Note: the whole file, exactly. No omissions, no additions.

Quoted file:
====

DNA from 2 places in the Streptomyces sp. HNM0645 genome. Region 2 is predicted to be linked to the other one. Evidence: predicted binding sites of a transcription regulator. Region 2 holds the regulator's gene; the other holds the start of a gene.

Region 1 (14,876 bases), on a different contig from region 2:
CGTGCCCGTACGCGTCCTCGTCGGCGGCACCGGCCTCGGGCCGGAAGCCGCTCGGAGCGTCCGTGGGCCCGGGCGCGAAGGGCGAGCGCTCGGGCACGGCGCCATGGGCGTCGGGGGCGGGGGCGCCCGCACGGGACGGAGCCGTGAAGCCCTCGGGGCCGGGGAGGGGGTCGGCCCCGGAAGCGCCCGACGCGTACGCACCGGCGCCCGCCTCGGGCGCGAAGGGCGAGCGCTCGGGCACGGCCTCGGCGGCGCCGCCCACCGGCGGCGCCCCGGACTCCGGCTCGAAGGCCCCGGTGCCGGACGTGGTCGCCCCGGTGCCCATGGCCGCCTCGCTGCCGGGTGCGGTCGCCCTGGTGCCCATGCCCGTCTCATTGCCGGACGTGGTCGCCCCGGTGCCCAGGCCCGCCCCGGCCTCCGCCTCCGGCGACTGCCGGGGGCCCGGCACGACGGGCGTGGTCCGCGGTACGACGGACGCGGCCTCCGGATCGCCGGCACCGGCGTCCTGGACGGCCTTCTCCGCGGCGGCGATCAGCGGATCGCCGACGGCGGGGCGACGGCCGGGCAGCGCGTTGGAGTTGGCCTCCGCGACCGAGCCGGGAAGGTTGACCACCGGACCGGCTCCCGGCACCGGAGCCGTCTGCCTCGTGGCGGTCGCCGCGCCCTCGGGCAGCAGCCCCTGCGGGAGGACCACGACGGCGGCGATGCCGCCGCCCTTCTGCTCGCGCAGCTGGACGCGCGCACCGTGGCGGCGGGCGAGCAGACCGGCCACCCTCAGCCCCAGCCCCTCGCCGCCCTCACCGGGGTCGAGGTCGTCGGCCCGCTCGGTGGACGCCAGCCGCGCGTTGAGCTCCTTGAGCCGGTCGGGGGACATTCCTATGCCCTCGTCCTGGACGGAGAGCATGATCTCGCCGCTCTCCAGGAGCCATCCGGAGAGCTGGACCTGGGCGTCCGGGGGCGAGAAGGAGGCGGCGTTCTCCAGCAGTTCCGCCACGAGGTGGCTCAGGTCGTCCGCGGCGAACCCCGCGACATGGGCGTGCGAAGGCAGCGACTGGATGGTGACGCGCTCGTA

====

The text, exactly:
DNA from 2 places in the Streptomyces sp. HNM0645 genome. Region 2 is predicted to be linked to the other one. Evidence: predicted binding sites of a transcription regulator. Region 2 holds the regulator's gene; the other holds the start of a gene.

Region 1 (14,876 bases), on a different contig from region 2:
CGTGCCCGTACGCGTCCTCGTCGGCGGCACCGGCCTCGGGCCGGAAGCCGCTCGGAGCGTCCGTGGGCCCGGGCGCGAAGGGCGAGCGCTCGGGCACGGCGCCATGGGCGTCGGGGGCGGGGGCGCCCGCACGGGACGGAGCCGTGAAGCCCTCGGGGCCGGGGAGGGGGTCGGCCCCGGAAGCGCCCGACGCGTACGCACCGGCGCCCGCCTCGGGCGCGAAGGGCGAGCGCTCGGGCACGGCCTCGGCGGCGCCGCCCACCGGCGGCGCCCCGGACTCCGGCTCGAAGGCCCCGGTGCCGGACGTGGTCGCCCCGGTGCCCATGGCCGCCTCGCTGCCGGGTGCGGTCGCCCTGGTGCCCATGCCCGTCTCATTGCCGGACGTGGTCGCCCCGGTGCCCAGGCCCGCCCCGGCCTCCGCCTCCGGCGACTGCCGGGGGCCCGGCACGACGGGCGTGGTCCGCGGTACGACGGACGCGGCCTCCGGATCGCCGGCACCGGCGTCCTGGACGGCCTTCTCCGCGGCGGCGATCAGCGGATCGCCGACGGCGGGGCGACGGCCGGGCAGCGCGTTGGAGTTGGCCTCCGCGACCGAGCCGGGAAGGTTGACCACCGGACCGGCTCCCGGCACCGGAGCCGTCTGCCTCGTGGCGGTCGCCGCGCCCTCGGGCAGCAGCCCCTGCGGGAGGACCACGACGGCGGCGATGCCGCCGCCCTTCTGCTCGCGCAGCTGGACGCGCGCACCGTGGCGGCGGGCGAGCAGACCGGCCACCCTCAGCCCCAGCCCCTCGCCGCCCTCACCGGGGTCGAGGTCGTCGGCCCGCTCGGTGGACGCCAGCCGCGCGTTGAGCTCCTTGAGCCGGTCGGGGGACATTCCTATGCCCTCGTCCTGGACGGAGAGCATGATCTCGCCGCTCTCCAGGAGCCATCCGGAGAGCTGGACCTGGGCGTCCGGGGGCGAGAAGGAGGCGGCGTTCTCCAGCAGTTCCGCCACGAGGTGGCTCAGGTCGTCCGCGGCGAACCCCGCGACATGGGCGTGCGAAGGCAGCGACTGGATGGTGACGCGCTCGTA